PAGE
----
FROM PAGES PAST: 1922: The Yates County Home burned

Yates County History Center

The Chronicle-Express -- Consolidation, January 1, 1926, of the Yates County Chronicle (1824) and the Penn Yan Express (1866); the Rushville Chronicle (1905) and the Gorham New Age (1902)

The Yates County History Center’s volunteers have gleaned these entries for your enjoyment from their digitized newspapers. You can access them at the free site www.nyshistoricnewspapers.com. For more information about the YCHC, visit www.yatespast.org.

150 Years Ago

June 27, 1872

Dead-Heads -- It is common for certain classes of people to look upon Editors as “dead-heads” par excellence. But the truth is, there is no class of people so remorselessly and continuously filched from and imposed upon by dead-headism, in myriad shapes, as those very newspaper Editors themselves. We will give an instance or two, by way of illustration.

There is the man who has patented a new sort of thingumbob for ‘regulating’ the heat of stoves. He comes to us with a specimen of his thingumbob, and tells us it is the greatest blessing ever invented; it will save lots of money for poor people; only let it get into general use, and the community will rise up and call him blessed. He wants us to publish his invention through our columns for nothing ; he pesters us with it, till we ate strongly tempted to rise up and call him the reverse of blessed, and show him the door. However, we don’t; we are too good-natured and too overwhelmingly polite. We don’t even tell him he is a dead-head.

There are the associations that get up schemes for benevolent purposes. Of course the Editor must do their advertising for nothing; “won’t cost him anything” to give them a free notice. Perhaps he obliges them, and perhaps he shows them his advertising rates. Some of them are no doubt very excellent people, and really believe themselves in the right. Whatever else they are, however, they are dead-heads.

There are the temperance societies and missionary associations, and moral reform agencies and associations for the furnishing of the Hottentots with flannel drawers and cod liver oil. “Can you ask us to pay for our advertising? Can you refuse to put in our notice of meetings, and so on, and have the hardihood to ask us for money when the poor Hottentots are perishing with cold? ” Certainly not, dear dead-heads. Fetch on your notices; we will print them, provided they are not too long, but remember you are dead-heads.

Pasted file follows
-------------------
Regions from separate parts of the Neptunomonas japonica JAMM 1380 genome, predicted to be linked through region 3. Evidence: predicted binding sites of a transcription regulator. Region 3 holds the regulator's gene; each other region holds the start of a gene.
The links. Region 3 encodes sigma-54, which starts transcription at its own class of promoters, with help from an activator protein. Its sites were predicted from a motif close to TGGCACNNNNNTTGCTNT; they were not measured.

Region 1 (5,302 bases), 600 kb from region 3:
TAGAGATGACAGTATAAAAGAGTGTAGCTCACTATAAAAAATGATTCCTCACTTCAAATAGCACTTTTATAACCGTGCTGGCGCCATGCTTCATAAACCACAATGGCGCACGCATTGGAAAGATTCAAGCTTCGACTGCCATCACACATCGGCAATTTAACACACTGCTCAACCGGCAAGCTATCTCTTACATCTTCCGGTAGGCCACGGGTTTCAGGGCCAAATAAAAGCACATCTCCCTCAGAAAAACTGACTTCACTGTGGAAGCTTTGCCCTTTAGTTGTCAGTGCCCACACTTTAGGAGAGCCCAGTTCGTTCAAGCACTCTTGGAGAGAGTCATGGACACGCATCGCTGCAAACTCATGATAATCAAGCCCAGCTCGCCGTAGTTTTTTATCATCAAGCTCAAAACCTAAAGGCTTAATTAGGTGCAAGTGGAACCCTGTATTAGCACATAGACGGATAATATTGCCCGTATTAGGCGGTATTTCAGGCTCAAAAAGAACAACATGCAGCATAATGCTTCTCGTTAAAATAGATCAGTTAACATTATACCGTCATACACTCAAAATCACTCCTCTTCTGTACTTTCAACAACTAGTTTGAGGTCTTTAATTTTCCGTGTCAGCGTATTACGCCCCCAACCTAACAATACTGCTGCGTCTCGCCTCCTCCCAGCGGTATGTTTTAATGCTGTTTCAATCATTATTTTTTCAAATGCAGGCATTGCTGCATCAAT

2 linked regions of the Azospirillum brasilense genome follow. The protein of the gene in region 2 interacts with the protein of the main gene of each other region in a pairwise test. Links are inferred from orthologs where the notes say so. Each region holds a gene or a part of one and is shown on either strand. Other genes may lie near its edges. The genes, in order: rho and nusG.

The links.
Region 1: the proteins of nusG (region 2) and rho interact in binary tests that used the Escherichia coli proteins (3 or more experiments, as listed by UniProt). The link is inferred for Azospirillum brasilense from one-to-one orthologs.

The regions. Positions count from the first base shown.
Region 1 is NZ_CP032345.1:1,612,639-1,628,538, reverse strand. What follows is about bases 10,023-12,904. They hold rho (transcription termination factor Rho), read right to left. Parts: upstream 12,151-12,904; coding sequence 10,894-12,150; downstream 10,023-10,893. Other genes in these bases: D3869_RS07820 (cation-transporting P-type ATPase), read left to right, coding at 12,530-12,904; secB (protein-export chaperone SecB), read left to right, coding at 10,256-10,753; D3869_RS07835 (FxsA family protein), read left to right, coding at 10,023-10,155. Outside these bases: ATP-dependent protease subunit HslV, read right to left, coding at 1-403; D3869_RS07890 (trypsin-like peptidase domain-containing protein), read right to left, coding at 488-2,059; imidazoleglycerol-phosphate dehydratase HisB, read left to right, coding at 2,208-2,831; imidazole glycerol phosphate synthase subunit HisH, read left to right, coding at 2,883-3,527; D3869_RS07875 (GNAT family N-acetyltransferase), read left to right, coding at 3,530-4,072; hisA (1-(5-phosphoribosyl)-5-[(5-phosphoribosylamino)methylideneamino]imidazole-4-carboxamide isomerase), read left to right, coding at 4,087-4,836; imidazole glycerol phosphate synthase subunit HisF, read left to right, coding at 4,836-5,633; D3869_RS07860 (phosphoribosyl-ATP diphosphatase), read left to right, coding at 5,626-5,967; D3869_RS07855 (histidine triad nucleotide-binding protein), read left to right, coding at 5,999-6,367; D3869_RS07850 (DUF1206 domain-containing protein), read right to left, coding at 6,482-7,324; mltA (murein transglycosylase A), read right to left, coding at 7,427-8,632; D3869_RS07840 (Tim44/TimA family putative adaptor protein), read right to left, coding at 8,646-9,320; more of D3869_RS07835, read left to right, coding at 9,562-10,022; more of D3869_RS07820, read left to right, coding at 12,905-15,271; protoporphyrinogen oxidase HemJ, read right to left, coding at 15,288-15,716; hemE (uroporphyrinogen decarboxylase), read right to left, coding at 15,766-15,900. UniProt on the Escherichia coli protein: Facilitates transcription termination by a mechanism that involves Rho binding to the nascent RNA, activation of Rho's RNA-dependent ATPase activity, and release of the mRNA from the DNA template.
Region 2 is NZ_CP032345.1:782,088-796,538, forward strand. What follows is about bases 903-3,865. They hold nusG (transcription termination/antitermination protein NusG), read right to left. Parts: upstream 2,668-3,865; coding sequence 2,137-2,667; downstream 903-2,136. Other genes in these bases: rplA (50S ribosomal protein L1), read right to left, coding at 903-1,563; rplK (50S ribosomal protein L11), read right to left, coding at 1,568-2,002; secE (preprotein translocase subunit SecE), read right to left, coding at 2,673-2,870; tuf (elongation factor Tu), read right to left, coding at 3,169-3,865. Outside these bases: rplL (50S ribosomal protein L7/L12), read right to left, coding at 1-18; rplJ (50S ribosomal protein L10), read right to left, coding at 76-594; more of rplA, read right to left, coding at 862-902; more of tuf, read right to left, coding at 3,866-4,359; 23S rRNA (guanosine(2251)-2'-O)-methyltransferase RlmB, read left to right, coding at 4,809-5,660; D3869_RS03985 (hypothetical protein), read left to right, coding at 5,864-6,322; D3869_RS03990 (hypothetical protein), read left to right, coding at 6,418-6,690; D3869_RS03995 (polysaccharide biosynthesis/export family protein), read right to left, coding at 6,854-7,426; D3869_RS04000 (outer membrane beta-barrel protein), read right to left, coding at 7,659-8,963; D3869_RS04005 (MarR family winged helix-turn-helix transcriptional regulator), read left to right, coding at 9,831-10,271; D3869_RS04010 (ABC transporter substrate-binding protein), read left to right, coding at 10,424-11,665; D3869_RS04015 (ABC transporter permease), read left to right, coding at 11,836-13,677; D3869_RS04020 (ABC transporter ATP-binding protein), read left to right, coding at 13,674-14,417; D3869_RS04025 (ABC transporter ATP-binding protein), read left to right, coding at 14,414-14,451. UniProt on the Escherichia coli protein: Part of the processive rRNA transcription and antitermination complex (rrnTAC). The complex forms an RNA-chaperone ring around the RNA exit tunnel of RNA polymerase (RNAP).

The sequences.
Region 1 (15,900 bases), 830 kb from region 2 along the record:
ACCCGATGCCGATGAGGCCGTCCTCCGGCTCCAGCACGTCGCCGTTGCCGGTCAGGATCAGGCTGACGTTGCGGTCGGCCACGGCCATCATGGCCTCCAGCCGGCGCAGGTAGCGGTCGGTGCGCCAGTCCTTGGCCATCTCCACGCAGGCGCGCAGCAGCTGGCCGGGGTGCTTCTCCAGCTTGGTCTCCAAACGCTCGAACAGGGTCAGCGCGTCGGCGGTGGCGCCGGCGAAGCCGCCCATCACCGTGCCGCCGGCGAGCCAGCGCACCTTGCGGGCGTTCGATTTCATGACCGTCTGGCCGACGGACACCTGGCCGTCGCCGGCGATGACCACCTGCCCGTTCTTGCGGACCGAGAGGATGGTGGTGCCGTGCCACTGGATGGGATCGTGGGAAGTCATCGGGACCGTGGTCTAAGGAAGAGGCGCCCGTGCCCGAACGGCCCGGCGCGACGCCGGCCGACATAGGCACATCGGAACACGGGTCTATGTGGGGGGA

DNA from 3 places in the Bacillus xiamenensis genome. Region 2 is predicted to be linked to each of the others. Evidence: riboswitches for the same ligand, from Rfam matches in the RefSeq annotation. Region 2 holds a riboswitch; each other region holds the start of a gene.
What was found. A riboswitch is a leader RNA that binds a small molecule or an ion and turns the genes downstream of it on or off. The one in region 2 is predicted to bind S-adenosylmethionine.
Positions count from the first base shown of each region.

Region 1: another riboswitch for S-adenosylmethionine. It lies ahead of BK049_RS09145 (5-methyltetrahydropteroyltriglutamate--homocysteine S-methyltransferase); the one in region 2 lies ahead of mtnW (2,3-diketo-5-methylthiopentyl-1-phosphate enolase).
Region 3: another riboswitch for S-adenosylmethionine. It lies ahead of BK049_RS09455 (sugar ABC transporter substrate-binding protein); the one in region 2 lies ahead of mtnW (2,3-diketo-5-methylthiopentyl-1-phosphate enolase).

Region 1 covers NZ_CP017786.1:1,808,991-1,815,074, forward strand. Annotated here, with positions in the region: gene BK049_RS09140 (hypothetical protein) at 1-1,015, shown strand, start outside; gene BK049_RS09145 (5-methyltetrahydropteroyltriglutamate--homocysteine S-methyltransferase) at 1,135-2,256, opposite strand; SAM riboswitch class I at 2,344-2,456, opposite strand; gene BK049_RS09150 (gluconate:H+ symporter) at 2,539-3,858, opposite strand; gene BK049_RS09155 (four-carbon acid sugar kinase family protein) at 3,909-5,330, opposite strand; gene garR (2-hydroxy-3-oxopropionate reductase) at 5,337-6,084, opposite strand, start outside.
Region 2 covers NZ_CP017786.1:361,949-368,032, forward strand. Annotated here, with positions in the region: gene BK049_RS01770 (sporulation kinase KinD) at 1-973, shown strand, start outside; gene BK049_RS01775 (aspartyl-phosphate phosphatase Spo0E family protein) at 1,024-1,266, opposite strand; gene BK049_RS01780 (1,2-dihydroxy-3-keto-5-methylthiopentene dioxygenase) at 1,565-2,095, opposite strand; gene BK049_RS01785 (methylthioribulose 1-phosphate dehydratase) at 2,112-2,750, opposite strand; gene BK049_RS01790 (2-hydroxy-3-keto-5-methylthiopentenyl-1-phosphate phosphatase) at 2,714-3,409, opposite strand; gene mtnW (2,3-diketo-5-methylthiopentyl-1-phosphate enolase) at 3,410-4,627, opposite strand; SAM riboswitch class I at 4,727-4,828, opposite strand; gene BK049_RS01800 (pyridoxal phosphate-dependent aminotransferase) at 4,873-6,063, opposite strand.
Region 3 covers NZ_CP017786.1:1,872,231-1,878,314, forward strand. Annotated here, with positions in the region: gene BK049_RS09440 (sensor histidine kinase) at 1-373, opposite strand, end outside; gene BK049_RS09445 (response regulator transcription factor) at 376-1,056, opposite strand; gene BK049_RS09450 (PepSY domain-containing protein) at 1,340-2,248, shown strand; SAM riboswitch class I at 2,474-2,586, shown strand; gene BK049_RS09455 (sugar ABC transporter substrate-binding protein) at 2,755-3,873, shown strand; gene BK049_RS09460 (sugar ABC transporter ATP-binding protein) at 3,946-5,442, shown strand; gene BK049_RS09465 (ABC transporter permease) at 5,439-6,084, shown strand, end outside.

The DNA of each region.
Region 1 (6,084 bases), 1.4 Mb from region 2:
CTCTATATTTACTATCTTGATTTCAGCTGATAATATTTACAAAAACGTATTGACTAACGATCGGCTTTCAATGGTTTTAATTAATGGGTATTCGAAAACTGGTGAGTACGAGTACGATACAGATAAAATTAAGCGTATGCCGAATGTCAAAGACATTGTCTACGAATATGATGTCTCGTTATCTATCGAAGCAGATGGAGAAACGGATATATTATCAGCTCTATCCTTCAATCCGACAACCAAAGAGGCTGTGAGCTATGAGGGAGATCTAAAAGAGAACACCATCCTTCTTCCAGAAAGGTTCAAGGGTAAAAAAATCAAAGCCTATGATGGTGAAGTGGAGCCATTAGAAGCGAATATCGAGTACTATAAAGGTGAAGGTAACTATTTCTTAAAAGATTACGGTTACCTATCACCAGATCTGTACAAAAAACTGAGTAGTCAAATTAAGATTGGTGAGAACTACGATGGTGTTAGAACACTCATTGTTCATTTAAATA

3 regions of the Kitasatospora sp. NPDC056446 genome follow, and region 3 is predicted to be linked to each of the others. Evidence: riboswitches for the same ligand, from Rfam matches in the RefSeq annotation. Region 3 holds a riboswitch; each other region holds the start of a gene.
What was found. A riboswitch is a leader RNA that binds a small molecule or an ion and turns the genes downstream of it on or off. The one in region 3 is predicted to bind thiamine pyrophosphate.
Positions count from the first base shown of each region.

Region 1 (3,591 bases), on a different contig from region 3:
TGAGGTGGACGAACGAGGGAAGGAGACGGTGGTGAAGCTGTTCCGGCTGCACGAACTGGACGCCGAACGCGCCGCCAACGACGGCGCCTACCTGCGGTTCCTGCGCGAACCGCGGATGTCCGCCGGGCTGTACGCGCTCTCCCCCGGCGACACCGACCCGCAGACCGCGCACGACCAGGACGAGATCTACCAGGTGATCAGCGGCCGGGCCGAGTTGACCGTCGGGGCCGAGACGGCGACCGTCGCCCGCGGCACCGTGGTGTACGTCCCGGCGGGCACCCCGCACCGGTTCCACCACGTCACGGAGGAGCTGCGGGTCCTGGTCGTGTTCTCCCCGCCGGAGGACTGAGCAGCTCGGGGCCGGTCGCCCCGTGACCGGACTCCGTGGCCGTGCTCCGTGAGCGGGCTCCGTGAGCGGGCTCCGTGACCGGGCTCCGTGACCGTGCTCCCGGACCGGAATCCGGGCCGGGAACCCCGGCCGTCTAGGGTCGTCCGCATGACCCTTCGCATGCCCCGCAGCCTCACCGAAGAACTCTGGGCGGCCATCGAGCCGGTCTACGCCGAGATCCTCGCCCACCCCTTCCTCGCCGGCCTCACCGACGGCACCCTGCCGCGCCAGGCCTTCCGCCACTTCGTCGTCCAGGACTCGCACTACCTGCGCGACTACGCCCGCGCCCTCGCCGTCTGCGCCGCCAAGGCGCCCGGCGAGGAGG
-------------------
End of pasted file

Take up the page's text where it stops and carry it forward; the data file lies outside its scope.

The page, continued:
There is the man who is a “regular subscriber, sir,” and replenishes our exchequer to the tune of possibly ten cents a year, profit on his Republican, who gets married and wants us to advertise him for nothing — who loses his great uncle and wants us to give him ten dollars worth of obituary notice for nothing. He wouldn’t be a more complete deadhead if he was where his great-uncle is. And we can’t oblige him.

There is no use in continuing the catalogue, however. We would be right glad to trade off all our dead-head “privileges” in return for exemption from the dead-headism of those who “cheek it” on us. Some day people will learn that Editors, like doctors, shoemakers and other men, do business for a living.

Newspaper Totals -- The total annual circulation of newspapers printed in the State of New York is 492,770,868, being more than twice the number printed in any other State. The next greatest number of copies is in Pennsylvania, where 233,380,332 copies are annually printed. Massachusetts also prints 107,691,953; Illinois, 102,686,204; Ohio, 93,594,438. Then comes California with 45,869,408 newspaper sheets per annum.

100 Years Ago

June 23, 1922

The Yates County Home Burned -- Spontaneous Combustion in The Ice House Caused a Big Loss --  About 12:30 o’clock Tuesday afternoon the ice house at the Yates County Home, five miles from Penn Yan, in Jerusalem, was discovered on fire. The ice house was near the southeast corner of the main building, and not far from the east porch, and in a very few minutes the blaze had attacked the wooden parts on the outside of the old stone structure and was soon leaping up to the cornice and spreading inside.